It was a delightful walk and an excellent farewell to Madrid.

The next morning I woke to find that my plane back to the US would be five hours late since it had been delayed for over six hours leaving Newark airport. Oh well, stuff happens when you travel. I was just happy that I had not become sick during the trip. I eventually arrived home at 12:30 am the next day and went straight to bed. At least the food on the United flight was a lot better than the disgusting muck that Lufthansa served on the way over to Europe.

The trip lasted five weeks. Interestingly, Marianne said the time went very quickly. For me, it seemed like five months had passed. Time goes slowly when you travel because so much is happening and it's usually all new and different. Perhaps that is one reason why I like to travel.

Tuesday, March 13, 2018

Spain's Train Museum

I love trains so the chance to see a train museum really appealed. It was about a 15 minute walk from my hotel so I donned my heaviest jacket and beanie and headed off. It was still cold and windy.

The entrance.

Cute little steam engine parked outside.

The museum is housed in an old station terminus called Delicias. It opened in 1984. You can read more about the old station here.

OK, I understand that many of you do not share my enthusiasm for trains, but just look at the next few photos which feature one of the world's most unusual carriage sets. This is one of the early Talgo trains.

As I mentioned in the blog on my train from Malaga to Madrid, a Talgo carriage has only one set of wheels per carriage which you can see here. The carriage can be lighter and go round curves more easily. More about it here.

I went inside and took a couple of photos.

The cars are probably over 60 years old but look so curvy and art deco.

I sat in one of the seats. I think these were the Mark II carriages.

Back in 1974 when I was back-packing in Europe with my 1st class Eurailpass, I would occasionally ride the Catalan Talgo that traveled between Barcelona and Geneva. It used the Mark III carriages and was a really classy train. The scenery was as spectacular as you could want with a lot of variety. I traveled on it again in 2007 but the train was looking old and worn and the service was discontinued in 2010.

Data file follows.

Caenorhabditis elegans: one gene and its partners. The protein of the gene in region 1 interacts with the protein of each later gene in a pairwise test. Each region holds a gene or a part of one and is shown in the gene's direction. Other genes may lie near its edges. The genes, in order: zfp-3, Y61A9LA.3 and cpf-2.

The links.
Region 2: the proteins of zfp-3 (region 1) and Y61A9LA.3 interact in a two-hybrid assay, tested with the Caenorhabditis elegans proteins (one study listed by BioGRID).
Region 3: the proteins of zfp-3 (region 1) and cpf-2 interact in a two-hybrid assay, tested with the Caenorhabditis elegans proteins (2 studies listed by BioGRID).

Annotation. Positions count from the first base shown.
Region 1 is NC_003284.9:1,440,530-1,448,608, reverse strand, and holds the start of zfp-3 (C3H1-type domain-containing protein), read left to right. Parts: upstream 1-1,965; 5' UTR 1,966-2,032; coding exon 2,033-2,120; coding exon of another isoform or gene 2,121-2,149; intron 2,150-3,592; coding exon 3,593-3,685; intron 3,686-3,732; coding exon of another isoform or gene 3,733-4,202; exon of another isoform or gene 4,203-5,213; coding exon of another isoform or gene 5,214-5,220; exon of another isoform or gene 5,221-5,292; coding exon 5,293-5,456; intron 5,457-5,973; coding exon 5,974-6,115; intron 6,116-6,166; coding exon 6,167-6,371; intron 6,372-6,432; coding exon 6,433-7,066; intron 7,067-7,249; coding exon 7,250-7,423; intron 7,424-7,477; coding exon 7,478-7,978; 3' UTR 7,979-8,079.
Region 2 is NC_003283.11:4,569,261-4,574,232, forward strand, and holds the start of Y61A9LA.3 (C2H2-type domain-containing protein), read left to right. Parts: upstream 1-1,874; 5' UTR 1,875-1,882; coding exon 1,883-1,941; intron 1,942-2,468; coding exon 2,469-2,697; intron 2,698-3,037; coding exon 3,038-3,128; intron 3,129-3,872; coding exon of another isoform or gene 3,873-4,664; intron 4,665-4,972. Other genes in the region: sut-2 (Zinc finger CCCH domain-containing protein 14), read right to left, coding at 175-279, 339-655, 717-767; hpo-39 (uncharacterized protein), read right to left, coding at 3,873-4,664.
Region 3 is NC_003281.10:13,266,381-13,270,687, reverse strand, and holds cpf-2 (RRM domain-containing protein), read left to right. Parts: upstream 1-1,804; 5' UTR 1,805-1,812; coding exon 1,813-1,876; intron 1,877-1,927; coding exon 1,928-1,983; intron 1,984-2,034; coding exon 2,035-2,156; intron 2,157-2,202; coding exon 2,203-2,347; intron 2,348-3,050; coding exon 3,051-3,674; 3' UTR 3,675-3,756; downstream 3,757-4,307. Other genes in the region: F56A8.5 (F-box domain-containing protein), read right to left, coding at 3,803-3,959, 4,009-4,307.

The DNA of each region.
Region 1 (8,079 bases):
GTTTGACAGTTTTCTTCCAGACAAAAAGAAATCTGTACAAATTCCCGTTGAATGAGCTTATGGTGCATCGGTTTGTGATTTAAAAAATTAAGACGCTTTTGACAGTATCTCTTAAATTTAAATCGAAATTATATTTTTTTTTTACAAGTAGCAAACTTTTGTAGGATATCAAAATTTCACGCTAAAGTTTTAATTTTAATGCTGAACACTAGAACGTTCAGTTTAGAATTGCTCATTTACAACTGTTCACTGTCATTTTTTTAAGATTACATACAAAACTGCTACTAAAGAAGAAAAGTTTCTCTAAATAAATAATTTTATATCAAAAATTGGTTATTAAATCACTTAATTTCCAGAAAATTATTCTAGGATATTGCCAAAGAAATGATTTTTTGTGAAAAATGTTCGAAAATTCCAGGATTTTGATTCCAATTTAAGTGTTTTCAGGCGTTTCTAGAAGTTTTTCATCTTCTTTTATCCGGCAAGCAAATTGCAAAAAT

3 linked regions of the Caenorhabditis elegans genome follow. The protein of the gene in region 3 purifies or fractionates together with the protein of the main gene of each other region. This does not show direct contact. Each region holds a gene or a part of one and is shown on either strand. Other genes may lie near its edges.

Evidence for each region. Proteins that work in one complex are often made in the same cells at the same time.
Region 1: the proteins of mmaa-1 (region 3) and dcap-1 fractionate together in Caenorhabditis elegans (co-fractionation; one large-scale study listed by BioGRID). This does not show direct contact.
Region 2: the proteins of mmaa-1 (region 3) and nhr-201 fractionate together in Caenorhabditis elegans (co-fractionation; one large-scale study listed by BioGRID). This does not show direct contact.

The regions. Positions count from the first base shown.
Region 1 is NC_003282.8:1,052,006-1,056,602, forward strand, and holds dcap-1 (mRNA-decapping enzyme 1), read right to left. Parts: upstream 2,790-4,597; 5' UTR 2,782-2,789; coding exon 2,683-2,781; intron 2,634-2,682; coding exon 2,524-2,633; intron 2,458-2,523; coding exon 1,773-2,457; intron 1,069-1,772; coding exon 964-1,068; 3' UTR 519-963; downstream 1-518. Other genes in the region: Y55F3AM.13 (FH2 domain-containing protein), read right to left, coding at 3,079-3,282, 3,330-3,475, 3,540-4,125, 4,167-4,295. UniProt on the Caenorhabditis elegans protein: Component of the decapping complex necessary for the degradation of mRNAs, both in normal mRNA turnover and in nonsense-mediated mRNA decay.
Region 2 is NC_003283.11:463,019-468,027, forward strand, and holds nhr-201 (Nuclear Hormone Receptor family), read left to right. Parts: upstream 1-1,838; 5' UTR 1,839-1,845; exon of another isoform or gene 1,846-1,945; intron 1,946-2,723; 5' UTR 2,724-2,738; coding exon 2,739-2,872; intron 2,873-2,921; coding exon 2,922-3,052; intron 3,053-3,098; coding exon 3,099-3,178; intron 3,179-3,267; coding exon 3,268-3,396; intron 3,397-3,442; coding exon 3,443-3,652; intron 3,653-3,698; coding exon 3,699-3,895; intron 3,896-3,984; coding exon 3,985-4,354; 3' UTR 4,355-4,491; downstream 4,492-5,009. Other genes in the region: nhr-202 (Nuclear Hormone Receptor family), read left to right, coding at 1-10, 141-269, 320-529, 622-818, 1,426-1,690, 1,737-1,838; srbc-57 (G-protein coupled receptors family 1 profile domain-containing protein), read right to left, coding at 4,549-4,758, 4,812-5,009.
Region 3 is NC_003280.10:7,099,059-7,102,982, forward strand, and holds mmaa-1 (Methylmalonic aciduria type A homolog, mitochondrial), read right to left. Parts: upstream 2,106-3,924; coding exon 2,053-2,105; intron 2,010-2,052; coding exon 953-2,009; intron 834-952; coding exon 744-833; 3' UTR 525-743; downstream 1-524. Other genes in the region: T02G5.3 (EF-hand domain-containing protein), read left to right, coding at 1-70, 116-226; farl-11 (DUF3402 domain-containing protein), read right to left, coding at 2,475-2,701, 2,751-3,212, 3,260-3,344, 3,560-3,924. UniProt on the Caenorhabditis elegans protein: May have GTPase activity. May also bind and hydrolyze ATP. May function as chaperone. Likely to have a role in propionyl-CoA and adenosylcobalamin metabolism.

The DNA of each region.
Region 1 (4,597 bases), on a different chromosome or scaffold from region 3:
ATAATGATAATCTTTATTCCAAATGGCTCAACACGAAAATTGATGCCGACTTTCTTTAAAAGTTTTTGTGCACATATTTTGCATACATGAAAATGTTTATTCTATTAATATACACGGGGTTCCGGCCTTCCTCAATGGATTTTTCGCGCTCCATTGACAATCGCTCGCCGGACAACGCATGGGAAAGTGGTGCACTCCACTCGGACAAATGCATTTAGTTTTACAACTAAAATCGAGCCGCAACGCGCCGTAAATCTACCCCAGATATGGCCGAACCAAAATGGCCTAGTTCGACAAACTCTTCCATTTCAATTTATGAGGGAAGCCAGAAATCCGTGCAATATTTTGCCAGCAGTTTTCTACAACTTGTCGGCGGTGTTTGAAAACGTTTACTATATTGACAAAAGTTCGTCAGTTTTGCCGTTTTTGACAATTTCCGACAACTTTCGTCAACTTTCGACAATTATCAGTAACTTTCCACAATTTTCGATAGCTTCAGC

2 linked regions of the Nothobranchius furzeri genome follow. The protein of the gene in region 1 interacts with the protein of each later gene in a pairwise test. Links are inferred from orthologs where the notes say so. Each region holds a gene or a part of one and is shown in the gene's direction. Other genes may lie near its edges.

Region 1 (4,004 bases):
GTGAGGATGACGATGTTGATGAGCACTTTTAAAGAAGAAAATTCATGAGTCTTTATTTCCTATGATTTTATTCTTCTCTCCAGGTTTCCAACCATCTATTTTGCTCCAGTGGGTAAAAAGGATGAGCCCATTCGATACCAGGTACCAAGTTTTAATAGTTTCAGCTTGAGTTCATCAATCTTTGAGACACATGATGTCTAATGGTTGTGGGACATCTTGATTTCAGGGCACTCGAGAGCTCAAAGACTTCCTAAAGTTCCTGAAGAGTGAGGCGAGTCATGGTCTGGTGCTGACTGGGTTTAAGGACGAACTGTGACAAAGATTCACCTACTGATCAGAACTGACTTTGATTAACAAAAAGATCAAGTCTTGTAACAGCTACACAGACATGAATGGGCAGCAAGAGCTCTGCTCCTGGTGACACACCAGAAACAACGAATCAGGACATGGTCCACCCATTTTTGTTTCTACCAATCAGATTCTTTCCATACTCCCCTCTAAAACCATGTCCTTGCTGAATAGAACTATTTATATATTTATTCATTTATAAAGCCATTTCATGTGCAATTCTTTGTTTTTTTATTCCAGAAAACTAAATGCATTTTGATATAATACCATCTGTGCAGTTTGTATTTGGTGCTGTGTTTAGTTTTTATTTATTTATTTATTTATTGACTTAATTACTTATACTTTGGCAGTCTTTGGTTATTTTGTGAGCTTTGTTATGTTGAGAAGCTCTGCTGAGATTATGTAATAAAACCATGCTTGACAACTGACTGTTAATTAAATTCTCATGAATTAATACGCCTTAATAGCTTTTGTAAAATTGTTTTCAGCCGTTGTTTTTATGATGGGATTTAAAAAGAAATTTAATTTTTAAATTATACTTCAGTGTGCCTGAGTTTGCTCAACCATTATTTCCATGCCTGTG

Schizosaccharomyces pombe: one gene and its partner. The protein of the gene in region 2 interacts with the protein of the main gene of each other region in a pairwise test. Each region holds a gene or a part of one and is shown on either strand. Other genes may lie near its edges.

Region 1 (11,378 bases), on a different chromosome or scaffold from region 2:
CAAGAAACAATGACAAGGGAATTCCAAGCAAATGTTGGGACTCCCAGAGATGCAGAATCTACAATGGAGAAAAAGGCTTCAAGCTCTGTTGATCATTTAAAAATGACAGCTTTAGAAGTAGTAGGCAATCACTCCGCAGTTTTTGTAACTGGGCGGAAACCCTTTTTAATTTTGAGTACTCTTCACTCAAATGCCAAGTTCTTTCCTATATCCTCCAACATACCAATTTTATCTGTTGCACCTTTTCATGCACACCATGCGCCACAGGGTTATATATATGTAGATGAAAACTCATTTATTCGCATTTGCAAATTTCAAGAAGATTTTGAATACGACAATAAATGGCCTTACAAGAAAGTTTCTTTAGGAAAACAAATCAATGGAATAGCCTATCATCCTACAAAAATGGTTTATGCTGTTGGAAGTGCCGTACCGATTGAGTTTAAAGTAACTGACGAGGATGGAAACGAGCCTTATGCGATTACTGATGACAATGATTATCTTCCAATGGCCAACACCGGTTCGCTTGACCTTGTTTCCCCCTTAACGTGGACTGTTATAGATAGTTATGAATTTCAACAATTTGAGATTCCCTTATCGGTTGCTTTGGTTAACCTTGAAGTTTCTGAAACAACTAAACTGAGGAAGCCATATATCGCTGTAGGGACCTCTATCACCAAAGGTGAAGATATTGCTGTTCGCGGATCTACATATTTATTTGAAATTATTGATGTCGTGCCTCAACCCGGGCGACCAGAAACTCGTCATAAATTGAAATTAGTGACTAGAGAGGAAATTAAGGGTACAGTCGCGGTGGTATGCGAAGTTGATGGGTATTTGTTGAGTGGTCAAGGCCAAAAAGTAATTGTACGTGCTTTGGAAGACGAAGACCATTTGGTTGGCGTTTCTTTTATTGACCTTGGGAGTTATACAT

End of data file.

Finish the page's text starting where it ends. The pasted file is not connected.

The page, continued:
Non train buffs can stop now.

I have left in some of the signs in Spanish in case you can read them.

Curious looking rail motor.

Map of where Spanish trains ran back in the 70's. Spain now has additional high speed lines.

These trains ran everywhere.

A very American looking diesel engine.

Robin would immediately recognize that this is a steam engine for pulling freight because of the small driving wheels.

Cute little rail car.

It had a small kitchen

I suspect it was for carrying rail bosses around. 

Early electric engine.

I took one look at this and said to myself 'German'.

And so it turned out to be.

The southern end to the station. 

I've always liked the crocodile electric engine shape.

Maybe I should come out of retirement and become an engine driver. Maybe not.

An impressive collection of dials in the corner.

There appeared to be some smoke at the other end of the station. It turned out to be a crew taking a picture of a model with atmospheric steam.

Look at that seat cover.

Another kitchen.

A Wagon-Lit design, similar to what would have been used in Murder on the Orient Express.

Luxury as it used to be. 

As you might expect, there are quite a few old steam engines.

And one of these of course. It must have been fun to ride on one of these in the open air.

This is a high speed engine that got up to 150 kph. Note the large driving wheels.

More rail motors outside.

There were several groups of young school children making quite a din. A group was looking at this model railroad.

Most of the clocks were stopped but a few showed the correct time of  10:45.

Somehow I suspect it would not put out a very large fire.

One particularly good exhibit was an old steam engine that had been cut away at the sides to show the insides. Here is the water tank and the baffles that would stop the water sloshing around.

The fire compartment where the coal was burned.

The pipes carrying the water and steam.

The funnel exhaust.

The driving pistons. 

And there was the model looking elegant against the old carriage. A couple of minutes later she walked past carrying a hot water bottle. Yes, it was quite chilly.

And finally, a really tiny engine.

Really tiny, perhaps four feet across.

I enjoyed the museum even though I cannot read Spanish.